Keynotes at the giant Consumer Electronics Show blanketing Las Vegas this week tend to drag on in self-glorifying clockwork fashion. A comic or some PR flunky warms up the crowd, then the CEO strides out to unveil a series of gizmos slightly better than last year’s gizmos. There’s music, guest stars, and manufactured desire. Rarely are they as entertaining as they pretend to be. It’s hard theater to get right. See Qualcomm’s keynote last year, a real cavalcade of the bizarre.
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Auto industry executives usually don’t fall prey to dunderheaded theatrics. After decades of running their own car shows in Detroit, New York and Frankfurt, they’ve honed their acts into lean, athletic paeans to luxury and performance. On Monday night, Audi AG Chairman Rupert Stadler took the CES stage–and did a pretty good job. There was a clever opening video with a slacker chauffeur who sends his autonomous Audis to clients all over Hollywood while he motors around in his own red TT. There was the obligatory B-list as master of ceremonies, the actor who plays the Indian astrophysicist on the CBS show The Big Bang Theory. (I had to look up his name. Hello, Kunal Nayyar.)
At least he was a relevant casting choice. Stadler’s keynote was entirely an attempt to emphasize how technically advanced Audi is as a carmaker, in keeping with its slogan Vorsprung durch Technik. Audi, which comprises half of the profit of the Volkswagen Group, the world’s biggest carmaker by revenue, introduced the world’s first automated touchpad with Google Earth for navigation. Last year at CES it demoed its Matrix LED headlights and a “piloted driving” feature that lets drivers go handsfree while in stop-and-go traffic (we’ll have road video of that later), we well as cars that park themselves. This year it showed a “piloted” A7 bristling with laser, radar, ultrasound and camera sensors, all tied back to a single computer brain small enough to tuck into one wall of the trunk. Last year’s autonomous car had to use the entire trunk to fit the computer gear.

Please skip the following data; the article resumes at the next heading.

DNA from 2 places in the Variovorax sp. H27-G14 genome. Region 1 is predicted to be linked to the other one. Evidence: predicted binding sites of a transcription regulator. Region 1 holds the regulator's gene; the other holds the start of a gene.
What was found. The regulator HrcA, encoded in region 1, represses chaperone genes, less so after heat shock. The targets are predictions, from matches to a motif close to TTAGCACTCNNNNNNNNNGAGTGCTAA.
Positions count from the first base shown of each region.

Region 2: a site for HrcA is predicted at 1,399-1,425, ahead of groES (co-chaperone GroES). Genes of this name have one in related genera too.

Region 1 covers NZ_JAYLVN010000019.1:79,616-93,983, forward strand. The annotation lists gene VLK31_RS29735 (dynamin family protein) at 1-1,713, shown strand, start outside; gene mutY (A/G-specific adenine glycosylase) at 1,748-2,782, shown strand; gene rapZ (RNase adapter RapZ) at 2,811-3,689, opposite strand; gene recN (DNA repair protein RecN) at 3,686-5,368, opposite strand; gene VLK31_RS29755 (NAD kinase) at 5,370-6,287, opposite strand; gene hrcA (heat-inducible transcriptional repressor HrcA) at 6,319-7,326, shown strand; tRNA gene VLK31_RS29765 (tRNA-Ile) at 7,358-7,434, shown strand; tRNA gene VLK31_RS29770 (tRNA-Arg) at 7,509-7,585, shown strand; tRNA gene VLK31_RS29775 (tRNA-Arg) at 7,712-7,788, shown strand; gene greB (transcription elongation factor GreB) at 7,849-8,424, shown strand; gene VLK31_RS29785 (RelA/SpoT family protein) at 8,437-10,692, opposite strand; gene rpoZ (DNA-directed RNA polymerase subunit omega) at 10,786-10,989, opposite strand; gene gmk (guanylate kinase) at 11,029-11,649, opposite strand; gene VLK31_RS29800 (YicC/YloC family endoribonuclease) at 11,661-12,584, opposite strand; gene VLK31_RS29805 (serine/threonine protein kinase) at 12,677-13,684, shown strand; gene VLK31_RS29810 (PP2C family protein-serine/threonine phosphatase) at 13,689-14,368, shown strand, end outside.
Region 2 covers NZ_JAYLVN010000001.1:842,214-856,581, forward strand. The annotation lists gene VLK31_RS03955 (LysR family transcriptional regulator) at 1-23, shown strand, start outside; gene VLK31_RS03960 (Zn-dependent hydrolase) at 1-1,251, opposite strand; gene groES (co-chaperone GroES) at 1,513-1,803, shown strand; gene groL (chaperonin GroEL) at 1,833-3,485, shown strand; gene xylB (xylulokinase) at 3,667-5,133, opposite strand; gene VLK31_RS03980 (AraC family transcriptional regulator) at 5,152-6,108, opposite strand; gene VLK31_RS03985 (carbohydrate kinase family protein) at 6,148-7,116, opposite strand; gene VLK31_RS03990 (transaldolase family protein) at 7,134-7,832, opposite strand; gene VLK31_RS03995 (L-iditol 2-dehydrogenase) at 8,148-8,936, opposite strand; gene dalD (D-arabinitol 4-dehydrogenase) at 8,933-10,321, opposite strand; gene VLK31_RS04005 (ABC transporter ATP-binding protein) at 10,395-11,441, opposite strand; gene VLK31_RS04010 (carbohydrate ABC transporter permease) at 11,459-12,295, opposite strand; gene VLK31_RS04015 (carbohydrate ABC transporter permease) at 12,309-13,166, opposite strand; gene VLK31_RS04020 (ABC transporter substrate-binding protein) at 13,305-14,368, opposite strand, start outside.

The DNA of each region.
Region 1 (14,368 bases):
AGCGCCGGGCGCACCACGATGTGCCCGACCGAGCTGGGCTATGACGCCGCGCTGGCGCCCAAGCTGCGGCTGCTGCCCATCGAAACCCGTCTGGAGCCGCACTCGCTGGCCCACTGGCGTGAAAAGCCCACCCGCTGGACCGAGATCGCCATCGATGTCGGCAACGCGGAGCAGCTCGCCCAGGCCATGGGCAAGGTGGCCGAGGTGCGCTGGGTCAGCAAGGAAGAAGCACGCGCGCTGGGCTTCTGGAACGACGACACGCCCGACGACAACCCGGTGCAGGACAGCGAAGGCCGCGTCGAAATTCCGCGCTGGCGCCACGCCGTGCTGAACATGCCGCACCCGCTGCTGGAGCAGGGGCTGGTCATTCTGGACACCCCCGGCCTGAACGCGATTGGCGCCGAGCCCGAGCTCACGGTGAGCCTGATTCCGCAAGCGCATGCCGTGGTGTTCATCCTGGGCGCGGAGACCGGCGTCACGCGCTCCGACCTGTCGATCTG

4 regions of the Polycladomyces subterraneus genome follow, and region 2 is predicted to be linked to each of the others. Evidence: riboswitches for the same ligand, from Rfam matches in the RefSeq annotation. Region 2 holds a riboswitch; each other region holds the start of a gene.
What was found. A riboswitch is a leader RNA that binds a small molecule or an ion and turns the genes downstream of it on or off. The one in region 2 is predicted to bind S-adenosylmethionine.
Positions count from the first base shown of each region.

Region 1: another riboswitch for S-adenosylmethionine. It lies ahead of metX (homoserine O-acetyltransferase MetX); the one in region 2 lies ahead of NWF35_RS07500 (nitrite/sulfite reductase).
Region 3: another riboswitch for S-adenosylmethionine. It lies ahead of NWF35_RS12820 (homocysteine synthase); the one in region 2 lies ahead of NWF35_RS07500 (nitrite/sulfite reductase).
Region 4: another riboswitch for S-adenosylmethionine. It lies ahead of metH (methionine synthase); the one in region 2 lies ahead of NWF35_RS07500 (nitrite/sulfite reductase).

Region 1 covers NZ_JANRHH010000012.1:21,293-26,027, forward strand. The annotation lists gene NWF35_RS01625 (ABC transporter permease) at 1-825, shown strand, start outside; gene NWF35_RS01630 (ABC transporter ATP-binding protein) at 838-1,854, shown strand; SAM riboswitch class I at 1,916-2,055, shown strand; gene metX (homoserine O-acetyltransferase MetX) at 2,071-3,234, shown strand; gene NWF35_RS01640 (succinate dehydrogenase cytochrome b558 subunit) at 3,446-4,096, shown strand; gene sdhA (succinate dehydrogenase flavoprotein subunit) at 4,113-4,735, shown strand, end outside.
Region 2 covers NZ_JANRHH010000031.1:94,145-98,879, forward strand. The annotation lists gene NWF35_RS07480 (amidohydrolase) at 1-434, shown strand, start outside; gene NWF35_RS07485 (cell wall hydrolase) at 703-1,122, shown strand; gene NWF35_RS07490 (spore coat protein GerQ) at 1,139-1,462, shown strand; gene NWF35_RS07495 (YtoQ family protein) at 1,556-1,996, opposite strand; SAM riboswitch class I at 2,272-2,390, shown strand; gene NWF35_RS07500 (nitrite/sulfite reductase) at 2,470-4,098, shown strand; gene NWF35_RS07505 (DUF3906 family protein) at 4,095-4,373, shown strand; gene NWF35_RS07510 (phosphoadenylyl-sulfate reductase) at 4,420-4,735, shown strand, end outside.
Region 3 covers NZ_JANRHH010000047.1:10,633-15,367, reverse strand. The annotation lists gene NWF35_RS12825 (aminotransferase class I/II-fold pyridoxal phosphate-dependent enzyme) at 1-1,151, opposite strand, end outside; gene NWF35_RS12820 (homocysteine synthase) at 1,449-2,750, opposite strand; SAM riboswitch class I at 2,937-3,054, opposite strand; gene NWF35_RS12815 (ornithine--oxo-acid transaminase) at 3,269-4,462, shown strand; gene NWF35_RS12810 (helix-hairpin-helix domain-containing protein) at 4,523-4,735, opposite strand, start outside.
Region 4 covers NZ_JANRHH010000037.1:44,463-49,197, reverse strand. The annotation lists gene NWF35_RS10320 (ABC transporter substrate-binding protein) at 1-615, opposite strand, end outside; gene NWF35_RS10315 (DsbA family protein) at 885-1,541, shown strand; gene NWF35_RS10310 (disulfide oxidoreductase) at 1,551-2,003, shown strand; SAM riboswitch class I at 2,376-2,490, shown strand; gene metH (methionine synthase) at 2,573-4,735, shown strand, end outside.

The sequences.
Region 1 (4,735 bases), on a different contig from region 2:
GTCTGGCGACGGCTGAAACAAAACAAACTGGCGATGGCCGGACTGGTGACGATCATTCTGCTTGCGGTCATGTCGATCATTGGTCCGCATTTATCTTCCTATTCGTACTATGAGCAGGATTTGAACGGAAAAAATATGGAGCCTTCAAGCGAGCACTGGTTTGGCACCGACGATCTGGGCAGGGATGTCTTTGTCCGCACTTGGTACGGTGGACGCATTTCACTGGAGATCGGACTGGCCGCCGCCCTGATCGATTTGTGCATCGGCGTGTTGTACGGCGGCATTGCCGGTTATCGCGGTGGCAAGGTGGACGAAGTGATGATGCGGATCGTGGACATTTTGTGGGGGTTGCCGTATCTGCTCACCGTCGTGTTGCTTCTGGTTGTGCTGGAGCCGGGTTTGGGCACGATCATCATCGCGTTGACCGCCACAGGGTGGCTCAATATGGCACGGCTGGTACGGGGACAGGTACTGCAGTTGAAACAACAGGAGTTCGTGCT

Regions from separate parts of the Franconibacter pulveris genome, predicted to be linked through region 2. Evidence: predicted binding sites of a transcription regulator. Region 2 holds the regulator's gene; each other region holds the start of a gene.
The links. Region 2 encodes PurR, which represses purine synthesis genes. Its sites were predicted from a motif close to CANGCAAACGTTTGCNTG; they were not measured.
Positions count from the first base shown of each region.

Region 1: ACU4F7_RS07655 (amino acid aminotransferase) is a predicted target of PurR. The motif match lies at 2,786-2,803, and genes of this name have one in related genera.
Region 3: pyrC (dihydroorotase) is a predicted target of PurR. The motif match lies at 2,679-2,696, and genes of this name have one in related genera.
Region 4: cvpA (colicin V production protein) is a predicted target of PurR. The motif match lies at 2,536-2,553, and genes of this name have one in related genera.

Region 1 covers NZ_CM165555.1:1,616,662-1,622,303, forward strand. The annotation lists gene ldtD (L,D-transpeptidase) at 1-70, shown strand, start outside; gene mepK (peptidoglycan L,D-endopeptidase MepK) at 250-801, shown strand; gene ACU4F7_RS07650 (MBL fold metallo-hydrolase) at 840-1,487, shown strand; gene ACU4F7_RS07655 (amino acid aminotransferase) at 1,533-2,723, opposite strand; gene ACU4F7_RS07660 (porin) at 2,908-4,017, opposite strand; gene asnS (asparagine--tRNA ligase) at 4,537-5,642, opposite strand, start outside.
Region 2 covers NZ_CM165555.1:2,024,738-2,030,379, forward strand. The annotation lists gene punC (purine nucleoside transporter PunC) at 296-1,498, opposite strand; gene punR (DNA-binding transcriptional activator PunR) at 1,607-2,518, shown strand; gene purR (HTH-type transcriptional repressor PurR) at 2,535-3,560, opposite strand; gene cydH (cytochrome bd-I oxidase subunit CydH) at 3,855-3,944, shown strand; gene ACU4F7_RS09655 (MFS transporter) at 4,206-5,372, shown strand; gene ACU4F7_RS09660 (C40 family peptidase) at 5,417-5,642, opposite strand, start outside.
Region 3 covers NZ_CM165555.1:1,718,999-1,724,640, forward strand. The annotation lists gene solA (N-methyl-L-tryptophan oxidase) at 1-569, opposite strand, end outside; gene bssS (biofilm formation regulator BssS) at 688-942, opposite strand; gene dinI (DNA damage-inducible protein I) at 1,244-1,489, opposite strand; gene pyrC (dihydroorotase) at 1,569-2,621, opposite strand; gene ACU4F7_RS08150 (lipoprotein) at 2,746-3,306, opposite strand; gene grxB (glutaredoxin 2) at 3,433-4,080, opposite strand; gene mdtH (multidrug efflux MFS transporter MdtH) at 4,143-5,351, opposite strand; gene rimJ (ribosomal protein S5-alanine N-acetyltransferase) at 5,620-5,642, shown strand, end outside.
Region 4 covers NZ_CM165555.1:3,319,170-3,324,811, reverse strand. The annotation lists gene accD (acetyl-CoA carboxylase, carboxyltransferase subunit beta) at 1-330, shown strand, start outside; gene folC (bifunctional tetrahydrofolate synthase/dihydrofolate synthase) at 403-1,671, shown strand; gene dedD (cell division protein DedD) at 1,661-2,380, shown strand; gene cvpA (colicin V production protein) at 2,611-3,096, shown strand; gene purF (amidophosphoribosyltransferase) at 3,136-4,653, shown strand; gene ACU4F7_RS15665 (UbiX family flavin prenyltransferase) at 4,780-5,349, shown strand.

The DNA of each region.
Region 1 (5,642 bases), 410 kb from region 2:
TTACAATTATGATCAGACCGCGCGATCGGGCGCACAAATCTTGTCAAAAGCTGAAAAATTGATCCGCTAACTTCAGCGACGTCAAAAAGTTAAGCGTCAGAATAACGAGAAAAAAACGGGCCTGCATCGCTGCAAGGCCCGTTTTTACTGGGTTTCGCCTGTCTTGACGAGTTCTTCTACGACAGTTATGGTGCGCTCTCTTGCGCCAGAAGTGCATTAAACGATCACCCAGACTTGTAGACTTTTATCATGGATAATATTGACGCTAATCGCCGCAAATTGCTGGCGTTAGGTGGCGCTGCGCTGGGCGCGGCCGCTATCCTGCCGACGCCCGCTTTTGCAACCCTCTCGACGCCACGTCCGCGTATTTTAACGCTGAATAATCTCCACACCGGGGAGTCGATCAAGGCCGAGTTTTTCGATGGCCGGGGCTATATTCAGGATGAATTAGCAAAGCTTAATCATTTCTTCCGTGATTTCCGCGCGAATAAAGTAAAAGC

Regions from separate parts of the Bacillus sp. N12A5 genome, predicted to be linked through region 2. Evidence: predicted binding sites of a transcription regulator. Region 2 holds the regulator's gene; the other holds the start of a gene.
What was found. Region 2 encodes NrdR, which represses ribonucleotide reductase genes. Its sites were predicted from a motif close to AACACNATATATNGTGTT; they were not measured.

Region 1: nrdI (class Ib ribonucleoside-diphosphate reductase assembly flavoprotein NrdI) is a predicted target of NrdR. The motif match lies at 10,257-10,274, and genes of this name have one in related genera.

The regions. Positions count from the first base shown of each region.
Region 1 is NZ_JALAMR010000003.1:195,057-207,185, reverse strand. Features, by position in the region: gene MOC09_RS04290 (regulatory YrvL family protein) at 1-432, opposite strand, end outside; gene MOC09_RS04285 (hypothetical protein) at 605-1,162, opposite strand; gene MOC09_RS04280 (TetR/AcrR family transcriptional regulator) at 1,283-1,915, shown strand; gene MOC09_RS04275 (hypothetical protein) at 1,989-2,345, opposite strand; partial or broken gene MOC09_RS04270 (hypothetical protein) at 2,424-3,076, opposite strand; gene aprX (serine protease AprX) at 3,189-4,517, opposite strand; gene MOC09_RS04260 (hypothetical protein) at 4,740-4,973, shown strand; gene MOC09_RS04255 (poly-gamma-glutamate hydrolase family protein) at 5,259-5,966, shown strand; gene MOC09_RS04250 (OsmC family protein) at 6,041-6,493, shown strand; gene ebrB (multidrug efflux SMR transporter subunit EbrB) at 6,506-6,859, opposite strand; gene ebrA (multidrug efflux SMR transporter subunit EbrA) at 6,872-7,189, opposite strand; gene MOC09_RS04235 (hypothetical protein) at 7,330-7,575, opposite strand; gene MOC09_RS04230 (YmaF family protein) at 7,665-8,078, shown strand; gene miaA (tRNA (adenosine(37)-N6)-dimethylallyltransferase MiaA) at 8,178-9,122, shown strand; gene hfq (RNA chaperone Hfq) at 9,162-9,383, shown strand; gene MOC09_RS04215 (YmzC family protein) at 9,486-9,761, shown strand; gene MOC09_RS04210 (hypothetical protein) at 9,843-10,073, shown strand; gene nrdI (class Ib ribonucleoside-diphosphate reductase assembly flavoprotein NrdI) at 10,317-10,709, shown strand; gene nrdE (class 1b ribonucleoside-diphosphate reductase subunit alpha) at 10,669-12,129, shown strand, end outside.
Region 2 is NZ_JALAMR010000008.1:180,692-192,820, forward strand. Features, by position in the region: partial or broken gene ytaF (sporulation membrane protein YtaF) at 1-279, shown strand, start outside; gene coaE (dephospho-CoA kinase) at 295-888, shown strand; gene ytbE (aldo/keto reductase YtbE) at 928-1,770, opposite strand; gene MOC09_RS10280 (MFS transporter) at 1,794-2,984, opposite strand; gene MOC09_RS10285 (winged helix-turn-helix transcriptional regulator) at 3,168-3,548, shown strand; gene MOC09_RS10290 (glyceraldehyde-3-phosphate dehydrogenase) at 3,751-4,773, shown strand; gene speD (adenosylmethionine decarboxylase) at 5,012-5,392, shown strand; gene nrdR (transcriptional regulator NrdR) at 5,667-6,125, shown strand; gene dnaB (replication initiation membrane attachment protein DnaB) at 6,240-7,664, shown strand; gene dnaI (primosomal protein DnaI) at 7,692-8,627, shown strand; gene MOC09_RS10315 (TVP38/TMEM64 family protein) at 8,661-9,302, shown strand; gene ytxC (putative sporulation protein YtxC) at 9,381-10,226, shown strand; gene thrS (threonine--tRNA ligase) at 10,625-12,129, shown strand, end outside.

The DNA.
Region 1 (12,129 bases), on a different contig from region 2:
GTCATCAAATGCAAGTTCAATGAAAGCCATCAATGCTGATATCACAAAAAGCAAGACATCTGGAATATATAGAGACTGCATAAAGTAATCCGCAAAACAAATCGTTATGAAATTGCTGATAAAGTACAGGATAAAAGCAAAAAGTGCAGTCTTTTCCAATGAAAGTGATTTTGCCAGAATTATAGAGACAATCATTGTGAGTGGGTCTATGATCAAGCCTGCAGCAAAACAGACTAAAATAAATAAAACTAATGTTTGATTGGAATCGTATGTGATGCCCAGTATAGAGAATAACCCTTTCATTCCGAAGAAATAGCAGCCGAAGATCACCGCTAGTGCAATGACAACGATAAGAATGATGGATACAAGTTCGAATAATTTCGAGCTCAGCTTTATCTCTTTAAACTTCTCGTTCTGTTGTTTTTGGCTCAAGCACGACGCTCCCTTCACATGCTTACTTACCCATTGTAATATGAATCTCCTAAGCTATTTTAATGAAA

Stadler also rolled out the Audi Sport Quattro Laser Light Concept, shown first at a European car show in the fall. It has lasers in its headlamps. Lasers! They’re three times the lumosity of LEDs and the beams go the length of five football fields. As Jalopnik pointed out, staring into these headlights “for even a few seconds is four times more dangerous than gazing directly into the sun with a telescope for six hours.” Supposedly they’ll be widely available in 2014 and beyond. The car is an electric hybrid, with a 110 kilowatt motor and a V8, giving it the equivalent of 550KW or 700 hp. It’s a muscle car and an efficient plug-in that the company says goes 190 miles on a gallon.
Stadler brought out Ralph de la Vega, CEO of AT&T Mobility, to announce that Audi will be the first carmaker worldwide with on-board embedded 4G LTE from AT&T, which will be replacing T-Mobile as Audi’s telecom partner. He was joined on stage by Nvidia CEO Jen-Hsun Huang, who announced that more Audis in more regions will ship with the Nvidia’s powerful Tegra processors to run the cars’ on-board infotainment systems. At one point soon, yet to be announced, the most advanced Audis will have Nvidia Tegra K1 processor with 190 cores, something approximating a modest supercomputer.
Stadler said we’re entering the fourth era of the automobile. The first one was the creation of the machine, which engineers pushed to its limits in their goggles and helmets. Then came the era of taming the machine and turning it into an everyday tool. The third era is the one we’re still in now: constant refinement and gains in safety, luxury and features. The fourth era is one in which we move from continuous refinements to a redefinition of mobility. Self-driving cars, connected cars. He flashed some images of a new Audi TT concept dashboard in which the screen between the gauges is customized for each driver. What’s on the screen changes depending on whether you’re stuck in traffic or parking. ”Our customers tell us what they expect and they want offerings that allow them to be efficient while they’re driving and want options in situations where driving is more of a chore than a pleasure,” said Stadler.
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